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‘No explosion’ on board crashed Russian plane

By AFP   |   29 December 2016   |   11:03 am
Russia's transport minister Maxim Sokolov (C) speaks during a press conference on the crash of the military jet, in Moscow, on December 29, 2016. Russian officials probing the crash of a Syria-bound military plane said on December 29, 2016 that there was no explosion on board, but equipment was functioning abnormally when it plunged into the Black Sea. / AFP PHOTO / VASILY MAXIMOV

Russia’s transport minister Maxim Sokolov (C) speaks during a press conference on the crash of the military jet, in Moscow, on December 29, 2016. Russian officials probing the crash of a Syria-bound military plane said on December 29, 2016 that there was no explosion on board, but equipment was functioning abnormally when it plunged into the Black Sea. / AFP PHOTO / VASILY MAXIMOV

Russian officials probing the crash of a Syria-bound military plane said Thursday that there was no explosion on board, but equipment was functioning abnormally when it plunged into the Black Sea.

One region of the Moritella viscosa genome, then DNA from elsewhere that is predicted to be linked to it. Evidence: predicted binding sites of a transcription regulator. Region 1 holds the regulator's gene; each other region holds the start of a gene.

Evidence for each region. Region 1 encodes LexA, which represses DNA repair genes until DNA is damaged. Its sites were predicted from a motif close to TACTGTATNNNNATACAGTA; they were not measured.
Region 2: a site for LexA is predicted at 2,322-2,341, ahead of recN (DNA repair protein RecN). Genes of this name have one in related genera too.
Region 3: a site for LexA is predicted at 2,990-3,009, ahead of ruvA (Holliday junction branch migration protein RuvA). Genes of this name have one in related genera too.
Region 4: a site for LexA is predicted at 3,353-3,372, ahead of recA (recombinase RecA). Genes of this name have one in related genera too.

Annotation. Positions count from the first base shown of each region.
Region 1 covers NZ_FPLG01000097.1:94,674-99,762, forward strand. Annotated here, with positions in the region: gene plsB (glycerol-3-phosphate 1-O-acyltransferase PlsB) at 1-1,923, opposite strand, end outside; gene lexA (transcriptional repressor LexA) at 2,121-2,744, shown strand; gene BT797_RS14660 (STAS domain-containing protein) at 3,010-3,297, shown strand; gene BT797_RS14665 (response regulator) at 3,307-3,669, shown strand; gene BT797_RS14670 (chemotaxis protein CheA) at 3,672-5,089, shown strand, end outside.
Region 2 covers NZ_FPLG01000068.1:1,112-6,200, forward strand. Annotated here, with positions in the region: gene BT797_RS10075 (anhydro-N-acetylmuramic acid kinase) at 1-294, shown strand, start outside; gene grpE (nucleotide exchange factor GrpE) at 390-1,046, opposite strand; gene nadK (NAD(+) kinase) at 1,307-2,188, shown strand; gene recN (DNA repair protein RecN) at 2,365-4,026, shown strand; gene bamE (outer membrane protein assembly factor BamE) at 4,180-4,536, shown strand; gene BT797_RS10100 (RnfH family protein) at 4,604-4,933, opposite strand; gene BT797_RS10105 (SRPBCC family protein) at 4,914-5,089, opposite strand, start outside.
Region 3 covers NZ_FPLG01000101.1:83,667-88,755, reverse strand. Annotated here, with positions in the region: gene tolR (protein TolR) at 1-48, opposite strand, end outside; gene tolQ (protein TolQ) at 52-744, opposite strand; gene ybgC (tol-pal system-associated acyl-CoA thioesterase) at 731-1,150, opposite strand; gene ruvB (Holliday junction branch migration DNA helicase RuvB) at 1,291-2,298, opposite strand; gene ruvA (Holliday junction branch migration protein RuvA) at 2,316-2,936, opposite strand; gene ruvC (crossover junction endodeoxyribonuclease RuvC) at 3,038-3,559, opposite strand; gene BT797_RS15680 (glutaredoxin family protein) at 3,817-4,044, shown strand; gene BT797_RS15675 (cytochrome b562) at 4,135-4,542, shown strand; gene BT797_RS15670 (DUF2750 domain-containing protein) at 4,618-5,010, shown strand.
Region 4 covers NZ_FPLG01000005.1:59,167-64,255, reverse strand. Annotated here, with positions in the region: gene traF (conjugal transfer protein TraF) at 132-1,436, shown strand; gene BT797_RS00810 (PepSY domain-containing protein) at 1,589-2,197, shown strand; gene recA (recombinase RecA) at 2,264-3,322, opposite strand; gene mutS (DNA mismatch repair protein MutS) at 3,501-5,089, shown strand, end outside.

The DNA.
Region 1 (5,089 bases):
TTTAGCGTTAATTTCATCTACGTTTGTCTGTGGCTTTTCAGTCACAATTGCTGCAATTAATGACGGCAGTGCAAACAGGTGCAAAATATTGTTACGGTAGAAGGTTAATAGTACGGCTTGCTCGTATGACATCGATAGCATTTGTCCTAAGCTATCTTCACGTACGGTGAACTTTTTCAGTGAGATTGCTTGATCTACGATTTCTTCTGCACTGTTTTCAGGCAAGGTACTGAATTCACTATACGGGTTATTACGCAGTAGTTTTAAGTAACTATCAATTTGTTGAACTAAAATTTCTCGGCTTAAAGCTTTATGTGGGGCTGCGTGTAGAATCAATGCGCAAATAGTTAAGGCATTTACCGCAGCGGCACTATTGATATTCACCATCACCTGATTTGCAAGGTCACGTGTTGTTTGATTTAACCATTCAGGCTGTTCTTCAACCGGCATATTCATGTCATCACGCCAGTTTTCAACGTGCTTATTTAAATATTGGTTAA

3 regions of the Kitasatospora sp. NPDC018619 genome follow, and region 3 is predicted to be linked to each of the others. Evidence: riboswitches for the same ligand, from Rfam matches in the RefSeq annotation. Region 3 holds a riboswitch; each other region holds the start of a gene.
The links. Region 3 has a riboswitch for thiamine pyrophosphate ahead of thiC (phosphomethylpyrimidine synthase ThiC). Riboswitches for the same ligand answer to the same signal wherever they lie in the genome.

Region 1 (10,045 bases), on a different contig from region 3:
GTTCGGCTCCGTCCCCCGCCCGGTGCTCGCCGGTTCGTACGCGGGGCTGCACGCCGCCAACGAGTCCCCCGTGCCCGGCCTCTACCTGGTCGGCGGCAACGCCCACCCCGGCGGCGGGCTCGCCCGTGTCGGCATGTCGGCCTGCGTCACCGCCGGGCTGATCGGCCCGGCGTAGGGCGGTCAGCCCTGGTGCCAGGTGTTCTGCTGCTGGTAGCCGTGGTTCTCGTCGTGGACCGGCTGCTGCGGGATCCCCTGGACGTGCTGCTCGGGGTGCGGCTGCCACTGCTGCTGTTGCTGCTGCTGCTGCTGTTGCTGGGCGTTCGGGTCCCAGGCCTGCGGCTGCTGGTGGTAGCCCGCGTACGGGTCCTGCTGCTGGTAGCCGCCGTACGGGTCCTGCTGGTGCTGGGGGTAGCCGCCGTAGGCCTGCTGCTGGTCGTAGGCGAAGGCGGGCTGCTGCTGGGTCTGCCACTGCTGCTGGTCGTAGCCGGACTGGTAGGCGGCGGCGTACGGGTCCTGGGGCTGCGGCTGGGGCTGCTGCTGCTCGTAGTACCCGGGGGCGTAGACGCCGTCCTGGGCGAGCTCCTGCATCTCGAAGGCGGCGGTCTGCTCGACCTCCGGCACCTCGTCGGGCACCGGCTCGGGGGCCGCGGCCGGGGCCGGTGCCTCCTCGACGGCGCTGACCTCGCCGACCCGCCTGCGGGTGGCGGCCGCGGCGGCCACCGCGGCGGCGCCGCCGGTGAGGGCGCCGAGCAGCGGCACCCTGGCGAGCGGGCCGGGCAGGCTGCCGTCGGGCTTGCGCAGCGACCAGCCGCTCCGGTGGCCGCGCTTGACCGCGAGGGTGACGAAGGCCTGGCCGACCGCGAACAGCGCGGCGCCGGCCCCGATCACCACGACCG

“There was no explosion on board, I can say that for certain,” said Sergei Bainetov, head of flight safety for the Russian airforce. “But an act of terror is not necessarily an explosion, so we are not discarding this version.”

Transport Minister Maxim Sokolov said the probe has established that the plane was not working normally but will not issue any conclusions before January, cautioning journalists not to jump on any theories.


“It is obvious that the equipment was functioning abnormally. Why that happened is up to experts to work out,” he said at a joint press conference on the crash which killed all 92 on board, including scores of performers from a feted Red Army Choir troupe.

The Soviet-era Tu-154 plane went down shortly after takeoff from the Sochi airport Sunday morning, after stopping to refuel on its way to Syria.

The military ensemble was due to give a concert to Russian soldiers at the Hmeimim base, Moscow’s main outpost for its bombing campaign in support of President Bashar al-Assad.

Bainetov said that the Tu-154, which is not used by commercial airlines, has been grounded by the air force “until the first conclusions” are made about the crash.

Sokolov said that the “main phase” of the major search operation for plane debris mounted off the coast of the southern city has finished.

“At this time, everything that has to do with the plane’s crash has been brought to surface,” he said.

So far only 19 bodies and some 230 body parts have been discovered, Sokolov said.


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